Tax-loss harvesting can help you save on taxes, but you want to make sure the move also makes financial sense for your situation. Talk with your advisor about potentially harvesting your losses and if it makes sense for you. Should you determine tax-loss harvesting is appropriate, you’ll need to complete it by December 31st.

5. Review Your Gifting And Estate Plans

If you have taken the time and energy to create an estate plan, you’ll want to check in periodically to ensure all the documents are up to date and no major details have changed. Any significant life event is a good time to think about updating your estate plan documents. If you change any of the beneficiaries in one place, such as a life insurance policy, make sure that they are consistent with the other documents so that there is no confusion.

If gifting is one of your long-term financial goals, it’s never too early to start planning for the legacy you want to leave your loved ones without sharing a good portion of it with Uncle Sam.

Each year you can gift up to $15,000 to as many people as you wish without those gifts counting against your lifetime exemption of $11.4 million. If you’ve yet to gift this year or haven’t reached the $15,000 limit for a particular recipient, make sure you do this by December 31st.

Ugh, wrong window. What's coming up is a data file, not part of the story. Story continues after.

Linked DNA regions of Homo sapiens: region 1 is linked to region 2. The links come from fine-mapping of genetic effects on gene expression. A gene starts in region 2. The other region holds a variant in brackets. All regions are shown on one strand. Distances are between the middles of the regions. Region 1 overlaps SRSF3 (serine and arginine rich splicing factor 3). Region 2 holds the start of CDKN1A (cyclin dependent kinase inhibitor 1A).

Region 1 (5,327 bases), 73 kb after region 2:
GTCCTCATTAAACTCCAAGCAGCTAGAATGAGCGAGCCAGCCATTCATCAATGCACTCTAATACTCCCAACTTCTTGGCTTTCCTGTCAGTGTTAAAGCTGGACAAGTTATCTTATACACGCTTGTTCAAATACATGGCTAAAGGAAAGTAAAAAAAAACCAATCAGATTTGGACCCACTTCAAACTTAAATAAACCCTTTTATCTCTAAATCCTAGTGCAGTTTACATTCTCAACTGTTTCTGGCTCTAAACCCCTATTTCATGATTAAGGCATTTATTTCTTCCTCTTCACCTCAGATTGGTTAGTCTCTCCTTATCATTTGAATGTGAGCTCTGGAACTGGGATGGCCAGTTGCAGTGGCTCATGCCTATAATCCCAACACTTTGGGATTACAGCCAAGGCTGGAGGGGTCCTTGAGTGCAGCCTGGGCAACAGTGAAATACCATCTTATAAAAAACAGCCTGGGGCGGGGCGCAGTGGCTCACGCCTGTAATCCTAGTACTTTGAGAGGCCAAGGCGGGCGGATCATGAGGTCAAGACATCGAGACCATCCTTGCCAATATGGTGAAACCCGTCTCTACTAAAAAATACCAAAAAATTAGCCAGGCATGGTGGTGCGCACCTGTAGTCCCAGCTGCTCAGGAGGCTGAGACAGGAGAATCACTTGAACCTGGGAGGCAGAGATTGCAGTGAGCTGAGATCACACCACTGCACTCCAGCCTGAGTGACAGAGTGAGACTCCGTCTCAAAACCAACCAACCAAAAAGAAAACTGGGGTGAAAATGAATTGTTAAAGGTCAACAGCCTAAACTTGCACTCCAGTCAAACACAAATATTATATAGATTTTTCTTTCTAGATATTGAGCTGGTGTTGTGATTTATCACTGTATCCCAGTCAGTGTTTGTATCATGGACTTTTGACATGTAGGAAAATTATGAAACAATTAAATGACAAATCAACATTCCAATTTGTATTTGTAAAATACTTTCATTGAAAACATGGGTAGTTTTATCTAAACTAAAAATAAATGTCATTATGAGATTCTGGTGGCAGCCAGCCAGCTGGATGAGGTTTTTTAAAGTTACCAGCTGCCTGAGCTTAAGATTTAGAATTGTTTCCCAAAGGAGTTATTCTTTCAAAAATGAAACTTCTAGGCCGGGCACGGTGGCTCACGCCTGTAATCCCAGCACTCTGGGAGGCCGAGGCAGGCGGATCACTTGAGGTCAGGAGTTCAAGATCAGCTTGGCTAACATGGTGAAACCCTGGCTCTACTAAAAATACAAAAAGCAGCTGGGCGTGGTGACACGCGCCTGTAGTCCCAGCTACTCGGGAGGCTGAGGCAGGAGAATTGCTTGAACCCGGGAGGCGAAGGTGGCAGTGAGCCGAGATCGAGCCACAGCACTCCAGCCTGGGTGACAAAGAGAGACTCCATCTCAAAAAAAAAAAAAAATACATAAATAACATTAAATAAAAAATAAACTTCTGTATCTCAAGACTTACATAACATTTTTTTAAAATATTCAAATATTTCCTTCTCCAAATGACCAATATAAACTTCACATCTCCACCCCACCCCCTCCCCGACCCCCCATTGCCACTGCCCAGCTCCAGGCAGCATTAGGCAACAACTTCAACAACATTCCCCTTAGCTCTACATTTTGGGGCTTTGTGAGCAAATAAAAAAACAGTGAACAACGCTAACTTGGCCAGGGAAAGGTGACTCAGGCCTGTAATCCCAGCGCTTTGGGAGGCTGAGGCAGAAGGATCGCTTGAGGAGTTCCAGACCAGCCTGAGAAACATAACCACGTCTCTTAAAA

If you’re planning to itemize deductions on your 2019 tax return, be sure to make your charitable contributions before the end of the year. This includes donating appreciated securities, which may help you avoid paying taxes on the gains. Along with your other tax documents, find and organize any receipts you have from donations to charities, whether made in cash, as a securities contribution, or other types of gift.

Get Started Now!

Do you need to take any of these steps before the ball drops on New Year’s Eve? I’d love to help point you in the right direction and take action on your financial goals. If you want to finish the year off strong, schedule a call and meet me virtually.



About Jeremy Reif, CRPS®
Jeremy Reif is an independent financial advisor with more than a decade of experience in the financial services industry. He is also the owner of Point Wealth, LLC, an independent financial planning and investment management firm. With advanced credentials and training in retirement planning and financial planning, Jeremy focuses on helping individuals and families pursue financial independence. Regardless of the services he’s providing, he focuses on talking openly about financial planning, the industry, common questions about retirement planning, and more to help everyday investors gain more confidence in their financial opportunities. Based in Wausau, Wisconsin, Jeremy serves clients throughout the state and can work virtually with clients throughout the country. To learn more, visit and connect with Jeremy on LinkedIn.
Advisory services are offered through Point Wealth, LLC, an Investment Advisor in the State of WI. Whenever you invest, you are at risk of loss of principal as the market fluctuates. Past performance is not indicative of future results. Purchases are subject to suitability. This requires a review of an investor’s objective, risk tolerance, and time horizons. Investing always involves risk and possible loss of capital.
Point Wealth, LLC is not affiliated with or endorsed by the Social Security Administration or any government agency.